Tuesday, November 25, 2014

Space. Communications.

Skype for web. Coming to a browser near you, soon. No need for apps.

And BT are in talks to buy O2. Full circle, as my first mobile phone, back in 1993, when I was a technology loving pioneer rather than a technology hating dinosaur, was on Cellnet, a collaboration between BT and Securicor. So will the Millennium Dome (no, I'm not calling it by a brand name) now become the BT Dome? From Tower to Dome.


If you missed it, there is still a few days left to watch the brilliant Sky at Night hour-long special about the Rosetta mission (sorry, only in the UK, unless you can find yourself a proxy server - although I don't know of any reliable free ones these days). I'm also reliably informed that the January programme of that long-running series will be similarly wonderful as it's been filmed at a high-tech workplace near here. Ahem. Mr BW has been busy again today.

And let's hope that those Clangers fix Philae rather than repurpose it...


Wednesday, November 12, 2014

67p for £1billion

Philae did it, finally, years on.

Landing a 'lab' the size of a washing machine on a moving comet this size compared to London, from 300 million miles away (with technology that is now 20 years old):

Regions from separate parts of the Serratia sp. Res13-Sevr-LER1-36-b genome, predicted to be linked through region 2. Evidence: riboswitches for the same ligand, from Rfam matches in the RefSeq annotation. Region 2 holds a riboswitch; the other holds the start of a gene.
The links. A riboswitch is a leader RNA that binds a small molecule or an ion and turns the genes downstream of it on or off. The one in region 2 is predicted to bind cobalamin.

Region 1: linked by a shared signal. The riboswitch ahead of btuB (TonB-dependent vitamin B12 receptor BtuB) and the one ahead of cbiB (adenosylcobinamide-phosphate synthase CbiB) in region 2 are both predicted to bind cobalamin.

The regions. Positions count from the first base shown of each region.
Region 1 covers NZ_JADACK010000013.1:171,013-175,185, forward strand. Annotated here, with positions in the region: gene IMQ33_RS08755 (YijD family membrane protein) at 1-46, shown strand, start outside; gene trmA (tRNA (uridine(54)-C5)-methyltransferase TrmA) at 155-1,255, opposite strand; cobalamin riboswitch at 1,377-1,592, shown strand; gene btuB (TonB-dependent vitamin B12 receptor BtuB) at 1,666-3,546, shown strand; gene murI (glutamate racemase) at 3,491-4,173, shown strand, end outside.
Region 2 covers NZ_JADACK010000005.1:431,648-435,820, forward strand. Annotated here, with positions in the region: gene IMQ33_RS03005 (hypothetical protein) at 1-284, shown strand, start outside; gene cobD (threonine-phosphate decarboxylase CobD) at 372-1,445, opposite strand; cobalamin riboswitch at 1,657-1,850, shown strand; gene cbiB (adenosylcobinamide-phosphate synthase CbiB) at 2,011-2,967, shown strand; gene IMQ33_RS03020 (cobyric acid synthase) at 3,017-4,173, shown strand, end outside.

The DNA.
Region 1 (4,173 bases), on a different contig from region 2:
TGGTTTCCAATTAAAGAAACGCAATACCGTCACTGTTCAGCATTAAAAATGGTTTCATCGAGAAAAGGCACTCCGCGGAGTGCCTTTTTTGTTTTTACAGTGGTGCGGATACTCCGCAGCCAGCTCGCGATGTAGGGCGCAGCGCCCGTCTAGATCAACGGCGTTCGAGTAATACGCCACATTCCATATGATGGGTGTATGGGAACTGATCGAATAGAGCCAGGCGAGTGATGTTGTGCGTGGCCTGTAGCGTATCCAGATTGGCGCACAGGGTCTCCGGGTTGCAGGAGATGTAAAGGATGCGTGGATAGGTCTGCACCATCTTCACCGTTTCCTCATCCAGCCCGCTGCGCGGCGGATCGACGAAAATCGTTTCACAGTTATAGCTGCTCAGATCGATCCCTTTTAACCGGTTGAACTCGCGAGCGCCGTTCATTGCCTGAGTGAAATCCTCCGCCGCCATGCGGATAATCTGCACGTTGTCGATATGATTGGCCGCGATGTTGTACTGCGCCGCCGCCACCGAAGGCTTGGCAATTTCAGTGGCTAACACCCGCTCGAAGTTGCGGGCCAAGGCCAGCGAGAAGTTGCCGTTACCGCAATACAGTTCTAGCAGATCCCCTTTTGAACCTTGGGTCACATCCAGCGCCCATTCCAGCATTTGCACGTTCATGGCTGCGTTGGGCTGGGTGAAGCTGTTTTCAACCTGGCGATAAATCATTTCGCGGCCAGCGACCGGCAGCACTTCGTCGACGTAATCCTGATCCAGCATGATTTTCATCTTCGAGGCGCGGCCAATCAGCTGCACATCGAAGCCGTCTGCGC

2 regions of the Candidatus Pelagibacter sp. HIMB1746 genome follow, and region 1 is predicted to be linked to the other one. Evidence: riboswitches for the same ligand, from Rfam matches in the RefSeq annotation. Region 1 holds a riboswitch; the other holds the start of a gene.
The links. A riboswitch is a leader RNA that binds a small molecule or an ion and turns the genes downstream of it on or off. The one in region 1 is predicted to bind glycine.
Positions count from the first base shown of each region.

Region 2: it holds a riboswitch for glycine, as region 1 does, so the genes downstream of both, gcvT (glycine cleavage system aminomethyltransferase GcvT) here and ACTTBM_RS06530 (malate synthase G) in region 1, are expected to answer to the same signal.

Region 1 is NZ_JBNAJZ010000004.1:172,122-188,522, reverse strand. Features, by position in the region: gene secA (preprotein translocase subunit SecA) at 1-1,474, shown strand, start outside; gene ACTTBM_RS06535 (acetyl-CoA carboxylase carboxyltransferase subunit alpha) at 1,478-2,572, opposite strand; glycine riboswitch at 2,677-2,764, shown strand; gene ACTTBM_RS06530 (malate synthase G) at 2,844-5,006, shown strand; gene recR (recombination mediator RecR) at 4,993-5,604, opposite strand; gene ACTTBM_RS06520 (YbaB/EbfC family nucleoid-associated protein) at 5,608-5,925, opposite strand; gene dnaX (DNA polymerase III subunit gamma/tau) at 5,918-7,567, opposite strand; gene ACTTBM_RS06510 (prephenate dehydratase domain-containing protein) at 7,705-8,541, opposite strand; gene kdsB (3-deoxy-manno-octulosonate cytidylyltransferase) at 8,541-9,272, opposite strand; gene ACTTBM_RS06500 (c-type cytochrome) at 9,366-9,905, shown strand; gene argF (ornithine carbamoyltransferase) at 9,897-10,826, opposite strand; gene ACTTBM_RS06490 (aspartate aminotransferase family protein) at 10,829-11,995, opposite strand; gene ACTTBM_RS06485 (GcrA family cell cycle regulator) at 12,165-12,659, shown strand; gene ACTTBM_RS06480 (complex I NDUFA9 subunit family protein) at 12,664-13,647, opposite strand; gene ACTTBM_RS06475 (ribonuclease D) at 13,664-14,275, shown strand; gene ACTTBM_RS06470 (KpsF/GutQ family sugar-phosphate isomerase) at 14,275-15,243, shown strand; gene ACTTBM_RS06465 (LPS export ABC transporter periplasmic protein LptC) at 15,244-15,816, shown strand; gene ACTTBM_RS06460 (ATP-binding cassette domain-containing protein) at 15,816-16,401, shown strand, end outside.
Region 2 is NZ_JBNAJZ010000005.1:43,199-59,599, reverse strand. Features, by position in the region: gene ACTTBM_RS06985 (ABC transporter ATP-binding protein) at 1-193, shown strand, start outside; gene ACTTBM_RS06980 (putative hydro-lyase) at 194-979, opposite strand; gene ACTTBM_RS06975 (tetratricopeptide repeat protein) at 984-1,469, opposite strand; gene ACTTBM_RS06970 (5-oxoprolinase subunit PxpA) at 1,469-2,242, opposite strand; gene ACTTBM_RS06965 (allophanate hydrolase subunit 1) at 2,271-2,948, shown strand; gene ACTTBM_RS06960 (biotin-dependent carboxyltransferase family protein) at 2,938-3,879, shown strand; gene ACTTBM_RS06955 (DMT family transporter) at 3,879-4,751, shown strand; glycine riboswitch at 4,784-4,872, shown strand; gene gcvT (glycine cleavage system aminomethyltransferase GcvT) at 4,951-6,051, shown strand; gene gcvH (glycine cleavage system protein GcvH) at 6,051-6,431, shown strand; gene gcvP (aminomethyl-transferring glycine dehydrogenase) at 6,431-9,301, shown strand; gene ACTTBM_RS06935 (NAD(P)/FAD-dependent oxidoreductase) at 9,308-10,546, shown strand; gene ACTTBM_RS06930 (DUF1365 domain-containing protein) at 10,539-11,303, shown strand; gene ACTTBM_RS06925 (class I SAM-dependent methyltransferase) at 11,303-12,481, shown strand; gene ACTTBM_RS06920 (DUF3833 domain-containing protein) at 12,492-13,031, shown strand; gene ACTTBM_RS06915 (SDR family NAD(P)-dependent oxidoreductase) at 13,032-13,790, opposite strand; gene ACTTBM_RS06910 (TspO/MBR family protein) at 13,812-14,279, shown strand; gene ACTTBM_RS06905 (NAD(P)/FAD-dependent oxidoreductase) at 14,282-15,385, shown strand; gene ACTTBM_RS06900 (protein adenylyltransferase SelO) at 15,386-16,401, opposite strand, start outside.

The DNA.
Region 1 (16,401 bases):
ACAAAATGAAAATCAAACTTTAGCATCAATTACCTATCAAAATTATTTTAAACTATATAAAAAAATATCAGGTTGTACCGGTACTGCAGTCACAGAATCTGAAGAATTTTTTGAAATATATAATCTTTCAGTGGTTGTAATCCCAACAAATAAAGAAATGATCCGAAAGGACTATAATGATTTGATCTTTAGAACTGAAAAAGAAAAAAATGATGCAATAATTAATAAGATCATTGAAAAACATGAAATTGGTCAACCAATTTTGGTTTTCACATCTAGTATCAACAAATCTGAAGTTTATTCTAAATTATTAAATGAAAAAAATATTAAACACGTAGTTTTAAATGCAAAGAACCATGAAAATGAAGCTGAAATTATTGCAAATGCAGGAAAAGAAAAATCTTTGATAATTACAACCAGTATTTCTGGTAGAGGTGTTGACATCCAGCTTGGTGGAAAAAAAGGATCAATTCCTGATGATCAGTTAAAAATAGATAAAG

(Photo from here).

What an amazing achievement - and proof that European scientists and engineers can work together, even though politicians can't.

It's not just the Ruskies and the Americans who can do space.

David Shukman, Science editor, BBC News, described it as a "Genuine triumph":

"Landing on the small, strange world of a comet ranks as one of the greatest achievements in space exploration. Neil Armstrong and Buzz Aldrin would obviously take pride of place.

People might debate the relative prowess of robotic rovers driving on Mars or the Voyager spacecraft edging out of the solar system. But touching down on a primordial lump of rock and ice that dates from the earliest days of the Solar System - and which is hurtling through space at 34,000 mph - is a genuine triumph by any standards."

ESA's Live feed.
BBC's live feed.

It tweets.
As does the mother ship.

It'll be all over your TV later.

Mr BW has been busy today.